Exogenous coronavirus interacts with endogenous retrotransposon in human cells [post]

Ying Yin, Xiao-zhao Liu, Ximiao He, Li-quan Zhou
2020 unpublished
Background: There is an increased global outbreak of diseases caused by coronaviruses affecting respiratory tracts of birds and mammals. Recent particularly dangerous coronaviruses are MERS-CoV, SARS-CoV and SARS-CoV-2, causing respiratory illness and even failure of several organs. However, profound impact of coronavirus on host cells remains elusive. Results: Here, we go deep into transcriptome of MERS-CoV, SARS-CoV and SARS-CoV-2 infected human lung-derived cells, and observed that infection
more » ... rved that infection of these coronaviruses all induced increase of retrotransposon expression through upregulation of TET genes. Similar upregulation of retrotransposon was also observed in SARS-CoV-2 infected human intestinal organoids. Retrotransposon upregulation will lead to increased genome instability and more frequent readthrough from retrotransposon to dysregulate gene expression. People with higher basal level of retrotransposon like cancer patients and aged people will have increased risk of symptomatic infection. Additionally, we show evidence supporting long-term epigenetic inheritance of retrotransposon upregulation. We also observed significant amount of chimeric transcripts of retrotransposon and SARS-CoV-2 RNA for potential human genome invasion of viral fragments, with the front and the rear part of SARS-CoV-2 genome being easier to form chimeric RNA, and this may apply for other coronaviruses. Here we suggest that primers and probes for nucleic acid detection should be designed in the middle of virus genome to identify live virus with higher probability. Conclusions: In summary, we propose that infection of coronaviruses especially SARS-CoV-2 induce retrotransposon activation, formation of chimeric coronavirus-retrotransposon RNA, and elicits more severe symptoms in patients with underlying diseases. More attention may need to be paid to potential harm contributed by retrotransposon dysregulation in treatment of coronavirus-infected patients.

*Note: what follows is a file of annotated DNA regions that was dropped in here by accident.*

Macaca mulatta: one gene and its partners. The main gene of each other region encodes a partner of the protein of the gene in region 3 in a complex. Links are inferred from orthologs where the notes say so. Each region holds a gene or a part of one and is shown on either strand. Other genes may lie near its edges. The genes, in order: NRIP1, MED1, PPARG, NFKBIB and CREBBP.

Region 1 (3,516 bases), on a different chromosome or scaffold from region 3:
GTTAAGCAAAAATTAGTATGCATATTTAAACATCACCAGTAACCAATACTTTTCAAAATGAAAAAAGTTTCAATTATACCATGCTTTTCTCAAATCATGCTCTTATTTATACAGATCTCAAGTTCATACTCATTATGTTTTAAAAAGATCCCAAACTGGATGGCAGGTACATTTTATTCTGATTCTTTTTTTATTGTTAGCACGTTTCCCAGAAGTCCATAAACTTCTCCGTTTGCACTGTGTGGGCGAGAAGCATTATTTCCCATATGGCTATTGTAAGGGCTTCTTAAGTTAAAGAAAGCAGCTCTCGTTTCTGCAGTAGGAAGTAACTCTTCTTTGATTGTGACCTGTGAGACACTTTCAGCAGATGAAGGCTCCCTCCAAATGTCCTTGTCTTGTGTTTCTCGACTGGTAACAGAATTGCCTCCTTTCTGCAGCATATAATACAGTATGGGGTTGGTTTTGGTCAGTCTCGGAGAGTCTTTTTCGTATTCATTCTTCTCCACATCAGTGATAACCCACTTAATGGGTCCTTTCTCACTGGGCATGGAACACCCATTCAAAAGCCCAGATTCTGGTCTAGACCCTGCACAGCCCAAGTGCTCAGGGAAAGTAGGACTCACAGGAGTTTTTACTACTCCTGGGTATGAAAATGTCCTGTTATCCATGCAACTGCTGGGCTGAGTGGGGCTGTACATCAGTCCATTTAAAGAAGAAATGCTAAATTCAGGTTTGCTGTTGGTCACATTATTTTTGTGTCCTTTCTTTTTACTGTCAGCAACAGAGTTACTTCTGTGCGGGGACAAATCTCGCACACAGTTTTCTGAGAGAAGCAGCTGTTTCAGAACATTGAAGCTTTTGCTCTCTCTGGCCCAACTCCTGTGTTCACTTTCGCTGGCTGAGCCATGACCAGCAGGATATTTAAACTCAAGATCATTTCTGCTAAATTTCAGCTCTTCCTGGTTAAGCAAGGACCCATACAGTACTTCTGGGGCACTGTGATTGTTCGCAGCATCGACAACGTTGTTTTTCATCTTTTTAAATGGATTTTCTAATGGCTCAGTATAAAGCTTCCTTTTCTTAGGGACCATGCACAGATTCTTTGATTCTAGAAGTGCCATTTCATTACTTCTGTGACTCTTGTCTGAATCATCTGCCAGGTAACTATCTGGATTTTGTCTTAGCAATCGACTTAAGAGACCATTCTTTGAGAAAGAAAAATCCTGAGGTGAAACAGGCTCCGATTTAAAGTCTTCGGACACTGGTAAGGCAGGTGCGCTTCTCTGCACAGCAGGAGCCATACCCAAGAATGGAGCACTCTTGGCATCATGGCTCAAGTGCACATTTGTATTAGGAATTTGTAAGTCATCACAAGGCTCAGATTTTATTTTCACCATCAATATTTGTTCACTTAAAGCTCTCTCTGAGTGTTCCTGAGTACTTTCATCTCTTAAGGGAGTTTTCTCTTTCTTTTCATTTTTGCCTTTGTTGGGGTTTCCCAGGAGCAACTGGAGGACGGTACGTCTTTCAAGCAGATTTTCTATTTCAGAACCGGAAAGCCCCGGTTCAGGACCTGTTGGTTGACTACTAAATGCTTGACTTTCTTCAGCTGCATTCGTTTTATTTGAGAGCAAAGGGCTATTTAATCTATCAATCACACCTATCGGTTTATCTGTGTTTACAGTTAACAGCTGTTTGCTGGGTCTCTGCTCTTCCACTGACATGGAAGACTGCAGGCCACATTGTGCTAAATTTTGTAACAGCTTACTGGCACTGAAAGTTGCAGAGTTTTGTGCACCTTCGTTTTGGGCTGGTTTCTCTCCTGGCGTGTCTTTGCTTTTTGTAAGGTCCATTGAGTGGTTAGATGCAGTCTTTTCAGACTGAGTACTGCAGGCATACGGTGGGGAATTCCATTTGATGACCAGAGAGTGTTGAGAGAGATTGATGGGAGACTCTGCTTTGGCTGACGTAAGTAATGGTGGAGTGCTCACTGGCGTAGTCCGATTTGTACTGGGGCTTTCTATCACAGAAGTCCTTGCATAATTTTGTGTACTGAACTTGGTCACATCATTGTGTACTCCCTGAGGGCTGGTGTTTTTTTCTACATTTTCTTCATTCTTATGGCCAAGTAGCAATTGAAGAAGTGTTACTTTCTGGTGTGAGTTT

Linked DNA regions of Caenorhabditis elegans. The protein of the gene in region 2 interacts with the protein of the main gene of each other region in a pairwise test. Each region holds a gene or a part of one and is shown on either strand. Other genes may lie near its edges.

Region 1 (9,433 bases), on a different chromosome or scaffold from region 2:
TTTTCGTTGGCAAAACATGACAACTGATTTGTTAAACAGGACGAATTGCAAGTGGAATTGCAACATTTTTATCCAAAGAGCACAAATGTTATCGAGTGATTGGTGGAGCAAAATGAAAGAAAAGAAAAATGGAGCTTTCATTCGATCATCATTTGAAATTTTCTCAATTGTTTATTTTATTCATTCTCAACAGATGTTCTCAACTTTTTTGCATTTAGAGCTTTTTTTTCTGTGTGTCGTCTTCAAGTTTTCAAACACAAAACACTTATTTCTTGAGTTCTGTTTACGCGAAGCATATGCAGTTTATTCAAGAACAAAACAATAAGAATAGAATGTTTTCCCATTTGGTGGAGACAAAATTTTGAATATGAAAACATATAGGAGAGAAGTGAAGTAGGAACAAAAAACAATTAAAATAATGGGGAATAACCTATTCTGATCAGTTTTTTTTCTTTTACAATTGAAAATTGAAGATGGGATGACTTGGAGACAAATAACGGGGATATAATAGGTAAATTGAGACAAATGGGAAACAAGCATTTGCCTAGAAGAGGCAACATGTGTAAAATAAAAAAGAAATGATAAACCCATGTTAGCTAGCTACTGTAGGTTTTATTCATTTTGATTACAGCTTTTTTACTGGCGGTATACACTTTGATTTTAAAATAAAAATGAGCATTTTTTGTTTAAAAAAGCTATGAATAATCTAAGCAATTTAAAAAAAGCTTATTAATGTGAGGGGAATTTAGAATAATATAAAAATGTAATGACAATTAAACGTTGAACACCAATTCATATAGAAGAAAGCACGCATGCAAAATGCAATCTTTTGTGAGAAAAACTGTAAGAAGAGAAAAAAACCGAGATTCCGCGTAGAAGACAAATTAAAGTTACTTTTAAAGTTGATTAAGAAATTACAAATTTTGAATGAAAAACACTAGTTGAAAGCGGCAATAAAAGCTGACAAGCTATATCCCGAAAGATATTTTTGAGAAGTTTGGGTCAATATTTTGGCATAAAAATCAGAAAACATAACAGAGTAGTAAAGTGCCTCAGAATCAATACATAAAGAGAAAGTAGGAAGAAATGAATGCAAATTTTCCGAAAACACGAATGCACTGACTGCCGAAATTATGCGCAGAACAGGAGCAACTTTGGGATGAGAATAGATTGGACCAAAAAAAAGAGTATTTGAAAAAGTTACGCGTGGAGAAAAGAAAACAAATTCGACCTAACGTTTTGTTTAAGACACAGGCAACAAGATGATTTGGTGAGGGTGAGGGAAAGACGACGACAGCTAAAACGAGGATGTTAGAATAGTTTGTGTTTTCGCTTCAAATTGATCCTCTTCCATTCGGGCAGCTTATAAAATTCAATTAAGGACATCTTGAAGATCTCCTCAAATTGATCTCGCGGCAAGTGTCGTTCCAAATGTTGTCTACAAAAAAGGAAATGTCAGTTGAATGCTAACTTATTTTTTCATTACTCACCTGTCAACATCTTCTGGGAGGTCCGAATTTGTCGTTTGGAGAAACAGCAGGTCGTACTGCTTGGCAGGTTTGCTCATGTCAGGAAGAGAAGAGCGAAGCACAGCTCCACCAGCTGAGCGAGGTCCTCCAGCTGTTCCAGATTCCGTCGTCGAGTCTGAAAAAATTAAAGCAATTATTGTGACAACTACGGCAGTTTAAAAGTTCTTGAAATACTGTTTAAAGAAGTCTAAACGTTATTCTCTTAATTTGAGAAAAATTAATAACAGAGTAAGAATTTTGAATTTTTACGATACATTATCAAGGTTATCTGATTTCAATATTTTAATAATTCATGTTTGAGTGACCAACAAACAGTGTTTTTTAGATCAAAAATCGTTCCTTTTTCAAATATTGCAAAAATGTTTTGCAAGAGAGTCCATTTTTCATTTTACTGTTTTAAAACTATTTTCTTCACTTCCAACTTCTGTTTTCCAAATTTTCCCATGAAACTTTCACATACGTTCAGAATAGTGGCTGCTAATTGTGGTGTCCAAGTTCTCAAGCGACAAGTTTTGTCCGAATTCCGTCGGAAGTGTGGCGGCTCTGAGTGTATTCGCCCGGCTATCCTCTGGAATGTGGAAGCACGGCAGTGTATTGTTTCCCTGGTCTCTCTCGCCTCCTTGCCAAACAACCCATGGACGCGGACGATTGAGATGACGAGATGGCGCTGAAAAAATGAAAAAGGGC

doi:10.21203/rs.3.rs-40063/v1 fatcat:nexf27rp3zfkzm5opcpfropin4